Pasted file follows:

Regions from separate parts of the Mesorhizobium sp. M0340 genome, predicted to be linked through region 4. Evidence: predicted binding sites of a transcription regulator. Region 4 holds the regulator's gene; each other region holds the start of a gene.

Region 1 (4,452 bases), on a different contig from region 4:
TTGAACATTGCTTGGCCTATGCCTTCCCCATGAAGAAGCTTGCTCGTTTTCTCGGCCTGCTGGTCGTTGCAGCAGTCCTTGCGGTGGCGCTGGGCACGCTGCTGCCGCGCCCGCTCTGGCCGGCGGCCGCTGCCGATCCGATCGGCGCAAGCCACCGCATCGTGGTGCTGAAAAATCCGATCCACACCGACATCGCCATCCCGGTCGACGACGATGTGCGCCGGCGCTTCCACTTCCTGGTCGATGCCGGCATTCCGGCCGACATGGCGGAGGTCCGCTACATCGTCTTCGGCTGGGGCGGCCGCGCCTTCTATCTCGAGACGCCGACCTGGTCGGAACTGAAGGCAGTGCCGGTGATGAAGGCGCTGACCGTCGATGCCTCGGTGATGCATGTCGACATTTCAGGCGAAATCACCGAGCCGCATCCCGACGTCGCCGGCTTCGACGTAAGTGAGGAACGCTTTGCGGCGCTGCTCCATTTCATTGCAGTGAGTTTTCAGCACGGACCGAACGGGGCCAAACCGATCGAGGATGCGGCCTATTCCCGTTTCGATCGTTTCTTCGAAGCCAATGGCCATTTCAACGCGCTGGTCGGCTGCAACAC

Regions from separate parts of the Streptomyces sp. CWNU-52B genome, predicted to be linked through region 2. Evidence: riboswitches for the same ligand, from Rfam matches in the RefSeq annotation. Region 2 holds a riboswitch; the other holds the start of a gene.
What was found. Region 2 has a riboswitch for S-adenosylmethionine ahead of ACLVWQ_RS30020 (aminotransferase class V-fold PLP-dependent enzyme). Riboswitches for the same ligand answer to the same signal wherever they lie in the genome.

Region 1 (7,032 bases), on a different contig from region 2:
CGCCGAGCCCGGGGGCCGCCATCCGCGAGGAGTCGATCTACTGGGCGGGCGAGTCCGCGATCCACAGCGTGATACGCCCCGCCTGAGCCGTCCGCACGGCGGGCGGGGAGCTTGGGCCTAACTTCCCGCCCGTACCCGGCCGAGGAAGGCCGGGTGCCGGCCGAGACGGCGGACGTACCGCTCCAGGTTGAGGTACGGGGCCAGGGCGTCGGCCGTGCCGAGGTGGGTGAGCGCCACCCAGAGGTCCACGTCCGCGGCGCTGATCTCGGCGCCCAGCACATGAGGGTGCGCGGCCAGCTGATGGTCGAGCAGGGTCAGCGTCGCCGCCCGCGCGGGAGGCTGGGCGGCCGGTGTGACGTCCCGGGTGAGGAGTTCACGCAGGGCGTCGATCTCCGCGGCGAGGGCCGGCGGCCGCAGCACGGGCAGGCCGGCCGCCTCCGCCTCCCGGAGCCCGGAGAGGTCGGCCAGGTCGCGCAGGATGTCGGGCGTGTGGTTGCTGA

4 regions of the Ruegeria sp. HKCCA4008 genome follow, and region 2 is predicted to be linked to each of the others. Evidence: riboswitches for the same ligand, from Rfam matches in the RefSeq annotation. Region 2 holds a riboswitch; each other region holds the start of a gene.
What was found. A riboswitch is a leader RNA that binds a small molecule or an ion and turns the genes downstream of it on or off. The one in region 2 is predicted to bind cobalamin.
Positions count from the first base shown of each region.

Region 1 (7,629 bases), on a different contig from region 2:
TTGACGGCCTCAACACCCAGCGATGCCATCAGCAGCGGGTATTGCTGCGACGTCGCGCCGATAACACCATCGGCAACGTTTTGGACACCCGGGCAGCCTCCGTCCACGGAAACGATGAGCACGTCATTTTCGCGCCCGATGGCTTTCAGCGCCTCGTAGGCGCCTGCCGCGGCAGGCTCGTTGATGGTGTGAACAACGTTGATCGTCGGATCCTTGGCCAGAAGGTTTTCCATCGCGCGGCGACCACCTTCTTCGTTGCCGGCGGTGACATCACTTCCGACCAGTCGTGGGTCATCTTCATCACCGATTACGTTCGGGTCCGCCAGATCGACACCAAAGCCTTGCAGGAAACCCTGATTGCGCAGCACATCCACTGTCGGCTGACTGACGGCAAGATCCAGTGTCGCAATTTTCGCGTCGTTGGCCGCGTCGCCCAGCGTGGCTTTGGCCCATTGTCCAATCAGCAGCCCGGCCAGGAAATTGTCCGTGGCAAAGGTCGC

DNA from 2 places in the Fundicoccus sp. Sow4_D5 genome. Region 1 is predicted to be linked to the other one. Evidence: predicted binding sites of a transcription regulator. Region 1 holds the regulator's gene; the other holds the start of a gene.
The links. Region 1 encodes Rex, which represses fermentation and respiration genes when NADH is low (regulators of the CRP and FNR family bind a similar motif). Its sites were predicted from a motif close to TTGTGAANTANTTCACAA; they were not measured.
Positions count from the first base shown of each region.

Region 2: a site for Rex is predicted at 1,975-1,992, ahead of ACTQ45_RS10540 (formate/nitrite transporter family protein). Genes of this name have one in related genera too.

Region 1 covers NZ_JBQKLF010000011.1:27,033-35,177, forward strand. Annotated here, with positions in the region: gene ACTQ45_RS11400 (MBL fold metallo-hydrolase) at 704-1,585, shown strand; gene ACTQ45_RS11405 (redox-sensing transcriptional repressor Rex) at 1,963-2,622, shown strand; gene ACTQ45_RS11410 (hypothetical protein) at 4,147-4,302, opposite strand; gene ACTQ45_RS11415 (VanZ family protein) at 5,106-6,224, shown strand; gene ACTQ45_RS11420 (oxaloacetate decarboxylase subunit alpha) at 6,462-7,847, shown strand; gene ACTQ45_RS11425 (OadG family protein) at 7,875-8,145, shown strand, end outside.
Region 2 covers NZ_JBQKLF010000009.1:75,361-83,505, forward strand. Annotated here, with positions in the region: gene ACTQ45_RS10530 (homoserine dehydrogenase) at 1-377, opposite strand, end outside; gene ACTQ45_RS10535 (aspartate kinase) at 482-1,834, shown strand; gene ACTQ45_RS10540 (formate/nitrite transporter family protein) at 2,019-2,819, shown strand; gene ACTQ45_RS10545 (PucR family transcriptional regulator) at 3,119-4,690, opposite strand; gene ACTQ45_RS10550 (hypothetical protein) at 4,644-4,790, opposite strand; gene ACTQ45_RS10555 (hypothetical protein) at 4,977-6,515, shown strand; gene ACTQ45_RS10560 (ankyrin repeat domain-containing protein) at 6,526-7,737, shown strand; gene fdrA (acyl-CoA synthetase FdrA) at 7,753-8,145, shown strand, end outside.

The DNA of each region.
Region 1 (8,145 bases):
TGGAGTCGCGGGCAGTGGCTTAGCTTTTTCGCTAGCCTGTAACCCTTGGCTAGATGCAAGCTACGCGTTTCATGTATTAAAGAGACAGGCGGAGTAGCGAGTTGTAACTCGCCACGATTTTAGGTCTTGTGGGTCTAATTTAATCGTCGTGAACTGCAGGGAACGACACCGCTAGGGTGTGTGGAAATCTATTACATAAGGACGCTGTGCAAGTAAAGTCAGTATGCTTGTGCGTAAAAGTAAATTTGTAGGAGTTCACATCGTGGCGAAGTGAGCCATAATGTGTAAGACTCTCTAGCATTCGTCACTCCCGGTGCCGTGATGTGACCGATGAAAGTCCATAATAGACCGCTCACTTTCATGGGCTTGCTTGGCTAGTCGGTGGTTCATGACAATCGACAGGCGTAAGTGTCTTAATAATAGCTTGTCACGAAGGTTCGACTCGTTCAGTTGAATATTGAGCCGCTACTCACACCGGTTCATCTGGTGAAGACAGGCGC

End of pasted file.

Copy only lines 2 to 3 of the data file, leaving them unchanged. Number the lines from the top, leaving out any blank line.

Region 1 (4,452 bases), on a different contig from region 4:
TTGAACATTGCTTGGCCTATGCCTTCCCCATGAAGAAGCTTGCTCGTTTTCTCGGCCTGCTGGTCGTTGCAGCAGTCCTTGCGGTGGCGCTGGGCACGCTGCTGCCGCGCCCGCTCTGGCCGGCGGCCGCTGCCGATCCGATCGGCGCAAGCCACCGCATCGTGGTGCTGAAAAATCCGATCCACACCGACATCGCCATCCCGGTCGACGACGATGTGCGCCGGCGCTTCCACTTCCTGGTCGATGCCGGCATTCCGGCCGACATGGCGGAGGTCCGCTACATCGTCTTCGGCTGGGGCGGCCGCGCCTTCTATCTCGAGACGCCGACCTGGTCGGAACTGAAGGCAGTGCCGGTGATGAAGGCGCTGACCGTCGATGCCTCGGTGATGCATGTCGACATTTCAGGCGAAATCACCGAGCCGCATCCCGACGTCGCCGGCTTCGACGTAAGTGAGGAACGCTTTGCGGCGCTGCTCCATTTCATTGCAGTGAGTTTTCAGCACGGACCGAACGGGGCCAAACCGATCGAGGATGCGGCCTATTCCCGTTTCGATCGTTTCTTCGAAGCCAATGGCCATTTCAACGCGCTGGTCGGCTGCAACAC